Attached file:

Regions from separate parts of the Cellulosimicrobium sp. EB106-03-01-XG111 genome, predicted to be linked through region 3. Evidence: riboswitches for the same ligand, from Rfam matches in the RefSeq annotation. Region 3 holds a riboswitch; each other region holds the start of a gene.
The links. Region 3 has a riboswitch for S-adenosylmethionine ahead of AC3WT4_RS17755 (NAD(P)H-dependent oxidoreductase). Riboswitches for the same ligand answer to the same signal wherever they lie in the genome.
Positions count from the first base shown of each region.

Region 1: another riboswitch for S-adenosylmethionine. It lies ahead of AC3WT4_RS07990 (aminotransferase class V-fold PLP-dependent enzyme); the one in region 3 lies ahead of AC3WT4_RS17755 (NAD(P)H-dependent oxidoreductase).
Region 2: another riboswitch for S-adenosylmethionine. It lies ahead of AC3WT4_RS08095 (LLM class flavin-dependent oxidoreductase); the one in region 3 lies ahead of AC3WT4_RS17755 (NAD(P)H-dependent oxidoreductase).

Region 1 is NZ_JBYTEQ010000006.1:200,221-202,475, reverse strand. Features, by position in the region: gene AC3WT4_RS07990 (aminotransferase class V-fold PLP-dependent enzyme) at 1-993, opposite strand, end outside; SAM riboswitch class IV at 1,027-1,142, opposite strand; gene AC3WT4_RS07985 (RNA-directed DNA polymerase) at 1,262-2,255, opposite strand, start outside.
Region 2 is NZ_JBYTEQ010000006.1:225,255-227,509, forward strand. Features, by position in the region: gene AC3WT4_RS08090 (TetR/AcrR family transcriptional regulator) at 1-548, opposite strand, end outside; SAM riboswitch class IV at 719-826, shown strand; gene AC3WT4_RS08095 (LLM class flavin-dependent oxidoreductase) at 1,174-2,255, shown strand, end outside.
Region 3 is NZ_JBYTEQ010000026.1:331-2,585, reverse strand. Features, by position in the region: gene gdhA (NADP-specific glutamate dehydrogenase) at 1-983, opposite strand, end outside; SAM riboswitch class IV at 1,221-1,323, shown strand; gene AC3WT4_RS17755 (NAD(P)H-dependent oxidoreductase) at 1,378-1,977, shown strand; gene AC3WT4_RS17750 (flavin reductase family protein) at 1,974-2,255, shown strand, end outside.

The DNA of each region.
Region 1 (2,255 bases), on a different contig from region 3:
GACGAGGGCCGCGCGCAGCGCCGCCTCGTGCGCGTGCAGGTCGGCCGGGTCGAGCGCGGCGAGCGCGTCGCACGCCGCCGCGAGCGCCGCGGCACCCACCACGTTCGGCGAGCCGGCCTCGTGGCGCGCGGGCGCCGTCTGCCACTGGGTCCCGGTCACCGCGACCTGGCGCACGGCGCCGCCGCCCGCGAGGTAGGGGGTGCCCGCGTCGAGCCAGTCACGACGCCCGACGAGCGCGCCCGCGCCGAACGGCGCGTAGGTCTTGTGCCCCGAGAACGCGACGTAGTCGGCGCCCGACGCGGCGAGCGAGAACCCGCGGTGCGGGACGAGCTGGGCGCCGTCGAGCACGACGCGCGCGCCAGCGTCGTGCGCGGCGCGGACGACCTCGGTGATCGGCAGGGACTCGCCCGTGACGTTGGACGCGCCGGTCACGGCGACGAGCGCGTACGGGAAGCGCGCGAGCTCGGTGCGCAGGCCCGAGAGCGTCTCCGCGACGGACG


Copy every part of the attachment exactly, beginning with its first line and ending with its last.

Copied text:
Regions from separate parts of the Cellulosimicrobium sp. EB106-03-01-XG111 genome, predicted to be linked through region 3. Evidence: riboswitches for the same ligand, from Rfam matches in the RefSeq annotation. Region 3 holds a riboswitch; each other region holds the start of a gene.
The links. Region 3 has a riboswitch for S-adenosylmethionine ahead of AC3WT4_RS17755 (NAD(P)H-dependent oxidoreductase). Riboswitches for the same ligand answer to the same signal wherever they lie in the genome.
Positions count from the first base shown of each region.

Region 1: another riboswitch for S-adenosylmethionine. It lies ahead of AC3WT4_RS07990 (aminotransferase class V-fold PLP-dependent enzyme); the one in region 3 lies ahead of AC3WT4_RS17755 (NAD(P)H-dependent oxidoreductase).
Region 2: another riboswitch for S-adenosylmethionine. It lies ahead of AC3WT4_RS08095 (LLM class flavin-dependent oxidoreductase); the one in region 3 lies ahead of AC3WT4_RS17755 (NAD(P)H-dependent oxidoreductase).

Region 1 is NZ_JBYTEQ010000006.1:200,221-202,475, reverse strand. Features, by position in the region: gene AC3WT4_RS07990 (aminotransferase class V-fold PLP-dependent enzyme) at 1-993, opposite strand, end outside; SAM riboswitch class IV at 1,027-1,142, opposite strand; gene AC3WT4_RS07985 (RNA-directed DNA polymerase) at 1,262-2,255, opposite strand, start outside.
Region 2 is NZ_JBYTEQ010000006.1:225,255-227,509, forward strand. Features, by position in the region: gene AC3WT4_RS08090 (TetR/AcrR family transcriptional regulator) at 1-548, opposite strand, end outside; SAM riboswitch class IV at 719-826, shown strand; gene AC3WT4_RS08095 (LLM class flavin-dependent oxidoreductase) at 1,174-2,255, shown strand, end outside.
Region 3 is NZ_JBYTEQ010000026.1:331-2,585, reverse strand. Features, by position in the region: gene gdhA (NADP-specific glutamate dehydrogenase) at 1-983, opposite strand, end outside; SAM riboswitch class IV at 1,221-1,323, shown strand; gene AC3WT4_RS17755 (NAD(P)H-dependent oxidoreductase) at 1,378-1,977, shown strand; gene AC3WT4_RS17750 (flavin reductase family protein) at 1,974-2,255, shown strand, end outside.

The DNA of each region.
Region 1 (2,255 bases), on a different contig from region 3:
GACGAGGGCCGCGCGCAGCGCCGCCTCGTGCGCGTGCAGGTCGGCCGGGTCGAGCGCGGCGAGCGCGTCGCACGCCGCCGCGAGCGCCGCGGCACCCACCACGTTCGGCGAGCCGGCCTCGTGGCGCGCGGGCGCCGTCTGCCACTGGGTCCCGGTCACCGCGACCTGGCGCACGGCGCCGCCGCCCGCGAGGTAGGGGGTGCCCGCGTCGAGCCAGTCACGACGCCCGACGAGCGCGCCCGCGCCGAACGGCGCGTAGGTCTTGTGCCCCGAGAACGCGACGTAGTCGGCGCCCGACGCGGCGAGCGAGAACCCGCGGTGCGGGACGAGCTGGGCGCCGTCGAGCACGACGCGCGCGCCAGCGTCGTGCGCGGCGCGGACGACCTCGGTGATCGGCAGGGACTCGCCCGTGACGTTGGACGCGCCGGTCACGGCGACGAGCGCGTACGGGAAGCGCGCGAGCTCGGTGCGCAGGCCCGAGAGCGTCTCCGCGACGGACG